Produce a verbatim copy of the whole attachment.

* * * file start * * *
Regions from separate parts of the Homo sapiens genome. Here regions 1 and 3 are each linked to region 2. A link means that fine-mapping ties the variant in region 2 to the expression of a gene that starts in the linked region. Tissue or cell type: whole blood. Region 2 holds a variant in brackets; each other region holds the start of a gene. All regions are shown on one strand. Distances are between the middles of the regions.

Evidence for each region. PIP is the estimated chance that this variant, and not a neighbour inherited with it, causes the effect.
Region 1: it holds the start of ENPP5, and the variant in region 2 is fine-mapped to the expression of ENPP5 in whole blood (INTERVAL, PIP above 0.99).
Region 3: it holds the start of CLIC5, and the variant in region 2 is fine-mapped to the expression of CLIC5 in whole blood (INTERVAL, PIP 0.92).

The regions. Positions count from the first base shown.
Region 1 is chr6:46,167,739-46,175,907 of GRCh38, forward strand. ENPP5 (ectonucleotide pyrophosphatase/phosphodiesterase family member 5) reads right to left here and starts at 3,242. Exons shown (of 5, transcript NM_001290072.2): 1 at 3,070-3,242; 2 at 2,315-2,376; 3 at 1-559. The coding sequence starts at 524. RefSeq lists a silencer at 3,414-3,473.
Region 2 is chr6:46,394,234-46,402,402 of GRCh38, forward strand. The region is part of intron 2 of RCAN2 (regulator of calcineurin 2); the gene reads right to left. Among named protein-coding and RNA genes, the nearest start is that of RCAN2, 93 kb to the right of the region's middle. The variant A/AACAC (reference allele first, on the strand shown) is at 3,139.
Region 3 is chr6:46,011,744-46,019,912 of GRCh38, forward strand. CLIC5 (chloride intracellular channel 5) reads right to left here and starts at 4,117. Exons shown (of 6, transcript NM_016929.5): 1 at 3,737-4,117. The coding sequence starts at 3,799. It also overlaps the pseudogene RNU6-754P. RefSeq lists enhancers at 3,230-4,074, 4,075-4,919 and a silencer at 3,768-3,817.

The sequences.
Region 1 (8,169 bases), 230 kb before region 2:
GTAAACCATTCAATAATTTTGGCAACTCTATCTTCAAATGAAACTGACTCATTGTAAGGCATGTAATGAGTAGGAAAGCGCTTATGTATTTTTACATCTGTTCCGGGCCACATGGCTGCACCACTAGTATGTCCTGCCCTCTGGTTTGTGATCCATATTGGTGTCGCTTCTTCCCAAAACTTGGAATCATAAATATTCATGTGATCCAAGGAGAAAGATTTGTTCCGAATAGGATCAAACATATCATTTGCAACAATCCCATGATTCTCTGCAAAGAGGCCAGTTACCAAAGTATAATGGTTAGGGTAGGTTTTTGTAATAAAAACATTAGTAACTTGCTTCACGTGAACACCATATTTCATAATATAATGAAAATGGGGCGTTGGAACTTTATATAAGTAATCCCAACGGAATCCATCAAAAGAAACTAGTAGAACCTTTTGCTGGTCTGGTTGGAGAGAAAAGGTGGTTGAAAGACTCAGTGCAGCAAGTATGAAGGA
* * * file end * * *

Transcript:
Regions from separate parts of the Homo sapiens genome. Here regions 1 and 3 are each linked to region 2. A link means that fine-mapping ties the variant in region 2 to the expression of a gene that starts in the linked region. Tissue or cell type: whole blood. Region 2 holds a variant in brackets; each other region holds the start of a gene. All regions are shown on one strand. Distances are between the middles of the regions.

Evidence for each region. PIP is the estimated chance that this variant, and not a neighbour inherited with it, causes the effect.
Region 1: it holds the start of ENPP5, and the variant in region 2 is fine-mapped to the expression of ENPP5 in whole blood (INTERVAL, PIP above 0.99).
Region 3: it holds the start of CLIC5, and the variant in region 2 is fine-mapped to the expression of CLIC5 in whole blood (INTERVAL, PIP 0.92).

The regions. Positions count from the first base shown.
Region 1 is chr6:46,167,739-46,175,907 of GRCh38, forward strand. ENPP5 (ectonucleotide pyrophosphatase/phosphodiesterase family member 5) reads right to left here and starts at 3,242. Exons shown (of 5, transcript NM_001290072.2): 1 at 3,070-3,242; 2 at 2,315-2,376; 3 at 1-559. The coding sequence starts at 524. RefSeq lists a silencer at 3,414-3,473.
Region 2 is chr6:46,394,234-46,402,402 of GRCh38, forward strand. The region is part of intron 2 of RCAN2 (regulator of calcineurin 2); the gene reads right to left. Among named protein-coding and RNA genes, the nearest start is that of RCAN2, 93 kb to the right of the region's middle. The variant A/AACAC (reference allele first, on the strand shown) is at 3,139.
Region 3 is chr6:46,011,744-46,019,912 of GRCh38, forward strand. CLIC5 (chloride intracellular channel 5) reads right to left here and starts at 4,117. Exons shown (of 6, transcript NM_016929.5): 1 at 3,737-4,117. The coding sequence starts at 3,799. It also overlaps the pseudogene RNU6-754P. RefSeq lists enhancers at 3,230-4,074, 4,075-4,919 and a silencer at 3,768-3,817.

The sequences.
Region 1 (8,169 bases), 230 kb before region 2:
GTAAACCATTCAATAATTTTGGCAACTCTATCTTCAAATGAAACTGACTCATTGTAAGGCATGTAATGAGTAGGAAAGCGCTTATGTATTTTTACATCTGTTCCGGGCCACATGGCTGCACCACTAGTATGTCCTGCCCTCTGGTTTGTGATCCATATTGGTGTCGCTTCTTCCCAAAACTTGGAATCATAAATATTCATGTGATCCAAGGAGAAAGATTTGTTCCGAATAGGATCAAACATATCATTTGCAACAATCCCATGATTCTCTGCAAAGAGGCCAGTTACCAAAGTATAATGGTTAGGGTAGGTTTTTGTAATAAAAACATTAGTAACTTGCTTCACGTGAACACCATATTTCATAATATAATGAAAATGGGGCGTTGGAACTTTATATAAGTAATCCCAACGGAATCCATCAAAAGAAACTAGTAGAACCTTTTGCTGGTCTGGTTGGAGAGAAAAGGTGGTTGAAAGACTCAGTGCAGCAAGTATGAAGGA